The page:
By Ernesto Londoño
Washington Post Foreign Service
Saturday, April 24, 2010; A06
BAGHDAD -- A series of car bombs detonated outside Shiite mosques in Baghdad on Friday morning, killing at least 58 people and prompting influential cleric Moqtada al-Sadr to order his militia to resume protecting worshipers.
The deadliest of at least 10 blasts in the capital occurred in Sadr City, an impoverished district named after the cleric's father where thousands congregate outdoors for Friday midday prayers.
Sadr's Mahdi Army clashed repeatedly with U.S. and Iraqi forces starting in 2004, but it has been largely dormant since reaching a negotiated truce with the government in the spring of 2008. Its reactivation could once again heighten sectarian tensions in this country, trigger new clashes and complicate the political negotiations, already contentious, over the formation of a new government.
The Sadrist movement is staunchly opposed to the presence of U.S. troops in Iraq.
"There is an invitation from Moqtada Sadr to members of the Mahdi Army to cooperate with security forces," Hazim al-Aaraji, a leader in the movement, said in an interview. "This is in order to provide protection for the worshipers."
Sadr has lived in Iran for more than two years, but he continues to have enormous influence in impoverished Shiite communities, which feel abandoned by the Iraqi government. The Sadrists won 40 seats in the March 7 parliamentary elections and could play a decisive role in the appointment of the next prime minister.
Militiamen loyal to Sadr reluctantly laid down arms in May 2008 after movement leaders were persuaded to allow the Iraqi army into Sadr City, an eastern Baghdad district that is home to nearly 2 million people.
Minutes after the car bomb detonated in Sadr City on Friday, as worshipers were leaving after prayers, residents began lobbing bricks and stones at Iraqi soldiers who arrived at the scene, witnesses said. The soldiers opened fire in response, killing some and injuring several, according to some of the wounded and doctors in Sadr City.
"All of the wounded here were shot by the Iraqi army after the explosion," said Maka Karasheed, 54, who was recovering from a bullet wound in the leg at a Sadr City hospital. "When people saw the Iraqi army, they started throwing bricks at them. This is how we wound up here."
At least 39 people were killed in two blasts in Sadr City. Three car bombs exploded outside mosques in Hurriyah, Ameen and Zafraniya, which are also Sadr strongholds. At least 19 people were killed in those blasts, Iraqi police officials said.
Attacks targeting religious sites have in the past exacerbated sectarian tensions and undermined the credibility of the Shiite-led government. Shiite militias flooded the streets in the days after the 2006 bombing of the Askariya shrine in Samarra, an important Shiite religious site. As they assumed control of largely lawless streets, a sectarian war broke out between Sunnis and Shiites. The Mahdi Army was blamed for some of the worst bloodletting.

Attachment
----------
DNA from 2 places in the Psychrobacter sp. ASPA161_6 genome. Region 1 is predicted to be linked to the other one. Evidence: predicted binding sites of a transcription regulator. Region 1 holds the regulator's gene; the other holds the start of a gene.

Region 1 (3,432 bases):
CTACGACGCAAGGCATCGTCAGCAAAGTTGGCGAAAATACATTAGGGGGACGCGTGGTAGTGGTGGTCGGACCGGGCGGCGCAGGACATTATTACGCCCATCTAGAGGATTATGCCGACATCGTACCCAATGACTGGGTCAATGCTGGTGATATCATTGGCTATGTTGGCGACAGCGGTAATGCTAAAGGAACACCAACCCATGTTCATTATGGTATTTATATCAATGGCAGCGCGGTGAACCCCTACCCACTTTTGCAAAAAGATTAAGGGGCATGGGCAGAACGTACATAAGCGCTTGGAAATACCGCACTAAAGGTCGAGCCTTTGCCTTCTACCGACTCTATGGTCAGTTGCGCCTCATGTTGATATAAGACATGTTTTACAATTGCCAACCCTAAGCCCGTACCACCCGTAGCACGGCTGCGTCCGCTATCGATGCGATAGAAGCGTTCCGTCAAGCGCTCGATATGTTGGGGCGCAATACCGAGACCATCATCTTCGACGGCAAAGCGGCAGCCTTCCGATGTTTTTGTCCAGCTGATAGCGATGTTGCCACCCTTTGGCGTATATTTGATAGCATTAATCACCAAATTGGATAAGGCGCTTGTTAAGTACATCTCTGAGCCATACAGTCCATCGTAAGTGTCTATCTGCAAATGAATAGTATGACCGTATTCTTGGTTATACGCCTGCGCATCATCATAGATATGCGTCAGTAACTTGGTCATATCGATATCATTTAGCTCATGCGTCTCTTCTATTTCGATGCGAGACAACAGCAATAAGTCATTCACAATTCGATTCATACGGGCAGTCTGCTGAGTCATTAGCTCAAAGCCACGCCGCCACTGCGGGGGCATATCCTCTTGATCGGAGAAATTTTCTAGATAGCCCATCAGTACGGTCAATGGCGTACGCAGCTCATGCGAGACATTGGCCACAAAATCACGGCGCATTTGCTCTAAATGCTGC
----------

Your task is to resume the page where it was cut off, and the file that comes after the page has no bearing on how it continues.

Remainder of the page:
Although Mahdi Army members have largely observed Sadr's cease-fire order, few have given up their arms.
Ali al-Moussawi, a media adviser to Prime Minister Nouri al-Maliki, said the government would not tolerate the return of militias operating in the open.
"We do not admit any side carrying weapons or working outside the framework of the state," he said. "Providing security is the responsibility of the Iraqi government only."
Moussawi blamed Friday's attacks on the Sunni insurgent group al-Qaeda in Iraq, which he said was probably retaliating for a raid last weekend in northern Iraq that resulted in the deaths of the organization's top two leaders.
"What happened today was an act of revenge," he said. "And it's also an attempt to return to sectarian strife."
In Washington, a U.S. counterterrorism official said intelligence agencies have picked up clear signs that al-Qaeda in Iraq operatives were shaken by the killing of the group's leaders and that Friday's strikes were an attempt to retaliate.
"There are strong indications that AQI terrorists are deeply concerned about the recent loss of some of their top figures," the official said. "At the same time, AQI members retain the capability to do bad things, even when their morale seems low. They can still mount deadly attacks, even with weapons that aren't particularly sophisticated."
Also Friday, six explosions occurred in the town of Khaldiyah, in Anbar province, west of the capital. At least nine people were killed in those blasts, Iraqi officials said. The targets of the attacks included a contractor who had worked closely with the U.S. military, a member of a Sunni paramilitary group formed by the U.S. military in 2007 and an investigative judge, authorities said.
Staff writer Greg Miller in Washington and special correspondents Jinan Hussein and Aziz Alwan in Baghdad contributed to this report.